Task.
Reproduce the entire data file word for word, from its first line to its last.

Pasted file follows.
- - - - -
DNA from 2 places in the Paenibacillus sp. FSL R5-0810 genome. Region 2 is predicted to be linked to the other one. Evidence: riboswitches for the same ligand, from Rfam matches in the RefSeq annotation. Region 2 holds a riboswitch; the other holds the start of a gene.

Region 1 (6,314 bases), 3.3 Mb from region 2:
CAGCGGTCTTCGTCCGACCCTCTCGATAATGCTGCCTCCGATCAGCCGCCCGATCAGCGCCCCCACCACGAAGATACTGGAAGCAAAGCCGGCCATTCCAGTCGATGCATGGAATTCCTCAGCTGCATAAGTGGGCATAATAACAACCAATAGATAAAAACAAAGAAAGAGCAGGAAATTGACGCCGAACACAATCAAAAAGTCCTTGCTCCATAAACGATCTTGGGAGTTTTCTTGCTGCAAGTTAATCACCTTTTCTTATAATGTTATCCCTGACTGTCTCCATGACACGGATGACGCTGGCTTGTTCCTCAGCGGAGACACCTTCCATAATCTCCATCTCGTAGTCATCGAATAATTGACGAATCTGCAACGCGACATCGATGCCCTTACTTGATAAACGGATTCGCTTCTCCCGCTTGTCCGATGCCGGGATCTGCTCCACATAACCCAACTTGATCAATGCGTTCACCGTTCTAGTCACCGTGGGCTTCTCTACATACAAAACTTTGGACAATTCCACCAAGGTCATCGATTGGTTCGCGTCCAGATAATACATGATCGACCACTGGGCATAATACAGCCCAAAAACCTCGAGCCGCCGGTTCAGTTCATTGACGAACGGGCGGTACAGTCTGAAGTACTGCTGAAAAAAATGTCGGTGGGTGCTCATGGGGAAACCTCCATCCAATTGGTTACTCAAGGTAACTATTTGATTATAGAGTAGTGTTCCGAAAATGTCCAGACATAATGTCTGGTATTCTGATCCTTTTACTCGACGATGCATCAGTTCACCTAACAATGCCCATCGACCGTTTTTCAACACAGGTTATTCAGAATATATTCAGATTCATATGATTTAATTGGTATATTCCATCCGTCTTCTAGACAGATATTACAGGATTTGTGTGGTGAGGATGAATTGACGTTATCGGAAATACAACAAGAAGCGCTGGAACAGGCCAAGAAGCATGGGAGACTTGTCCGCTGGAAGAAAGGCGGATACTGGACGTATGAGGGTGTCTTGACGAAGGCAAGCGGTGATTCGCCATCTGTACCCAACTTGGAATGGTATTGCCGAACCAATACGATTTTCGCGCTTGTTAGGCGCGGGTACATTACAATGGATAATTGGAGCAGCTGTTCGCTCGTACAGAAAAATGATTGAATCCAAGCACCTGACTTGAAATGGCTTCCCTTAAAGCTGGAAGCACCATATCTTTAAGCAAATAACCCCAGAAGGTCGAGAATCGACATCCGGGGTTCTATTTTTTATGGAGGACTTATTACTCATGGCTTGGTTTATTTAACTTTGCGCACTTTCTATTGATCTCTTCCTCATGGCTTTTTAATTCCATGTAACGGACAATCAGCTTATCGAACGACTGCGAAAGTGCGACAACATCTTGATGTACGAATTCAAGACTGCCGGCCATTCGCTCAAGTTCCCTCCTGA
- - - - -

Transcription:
DNA from 2 places in the Paenibacillus sp. FSL R5-0810 genome. Region 2 is predicted to be linked to the other one. Evidence: riboswitches for the same ligand, from Rfam matches in the RefSeq annotation. Region 2 holds a riboswitch; the other holds the start of a gene.

Region 1 (6,314 bases), 3.3 Mb from region 2:
CAGCGGTCTTCGTCCGACCCTCTCGATAATGCTGCCTCCGATCAGCCGCCCGATCAGCGCCCCCACCACGAAGATACTGGAAGCAAAGCCGGCCATTCCAGTCGATGCATGGAATTCCTCAGCTGCATAAGTGGGCATAATAACAACCAATAGATAAAAACAAAGAAAGAGCAGGAAATTGACGCCGAACACAATCAAAAAGTCCTTGCTCCATAAACGATCTTGGGAGTTTTCTTGCTGCAAGTTAATCACCTTTTCTTATAATGTTATCCCTGACTGTCTCCATGACACGGATGACGCTGGCTTGTTCCTCAGCGGAGACACCTTCCATAATCTCCATCTCGTAGTCATCGAATAATTGACGAATCTGCAACGCGACATCGATGCCCTTACTTGATAAACGGATTCGCTTCTCCCGCTTGTCCGATGCCGGGATCTGCTCCACATAACCCAACTTGATCAATGCGTTCACCGTTCTAGTCACCGTGGGCTTCTCTACATACAAAACTTTGGACAATTCCACCAAGGTCATCGATTGGTTCGCGTCCAGATAATACATGATCGACCACTGGGCATAATACAGCCCAAAAACCTCGAGCCGCCGGTTCAGTTCATTGACGAACGGGCGGTACAGTCTGAAGTACTGCTGAAAAAAATGTCGGTGGGTGCTCATGGGGAAACCTCCATCCAATTGGTTACTCAAGGTAACTATTTGATTATAGAGTAGTGTTCCGAAAATGTCCAGACATAATGTCTGGTATTCTGATCCTTTTACTCGACGATGCATCAGTTCACCTAACAATGCCCATCGACCGTTTTTCAACACAGGTTATTCAGAATATATTCAGATTCATATGATTTAATTGGTATATTCCATCCGTCTTCTAGACAGATATTACAGGATTTGTGTGGTGAGGATGAATTGACGTTATCGGAAATACAACAAGAAGCGCTGGAACAGGCCAAGAAGCATGGGAGACTTGTCCGCTGGAAGAAAGGCGGATACTGGACGTATGAGGGTGTCTTGACGAAGGCAAGCGGTGATTCGCCATCTGTACCCAACTTGGAATGGTATTGCCGAACCAATACGATTTTCGCGCTTGTTAGGCGCGGGTACATTACAATGGATAATTGGAGCAGCTGTTCGCTCGTACAGAAAAATGATTGAATCCAAGCACCTGACTTGAAATGGCTTCCCTTAAAGCTGGAAGCACCATATCTTTAAGCAAATAACCCCAGAAGGTCGAGAATCGACATCCGGGGTTCTATTTTTTATGGAGGACTTATTACTCATGGCTTGGTTTATTTAACTTTGCGCACTTTCTATTGATCTCTTCCTCATGGCTTTTTAATTCCATGTAACGGACAATCAGCTTATCGAACGACTGCGAAAGTGCGACAACATCTTGATGTACGAATTCAAGACTGCCGGCCATTCGCTCAAGTTCCCTCCTGA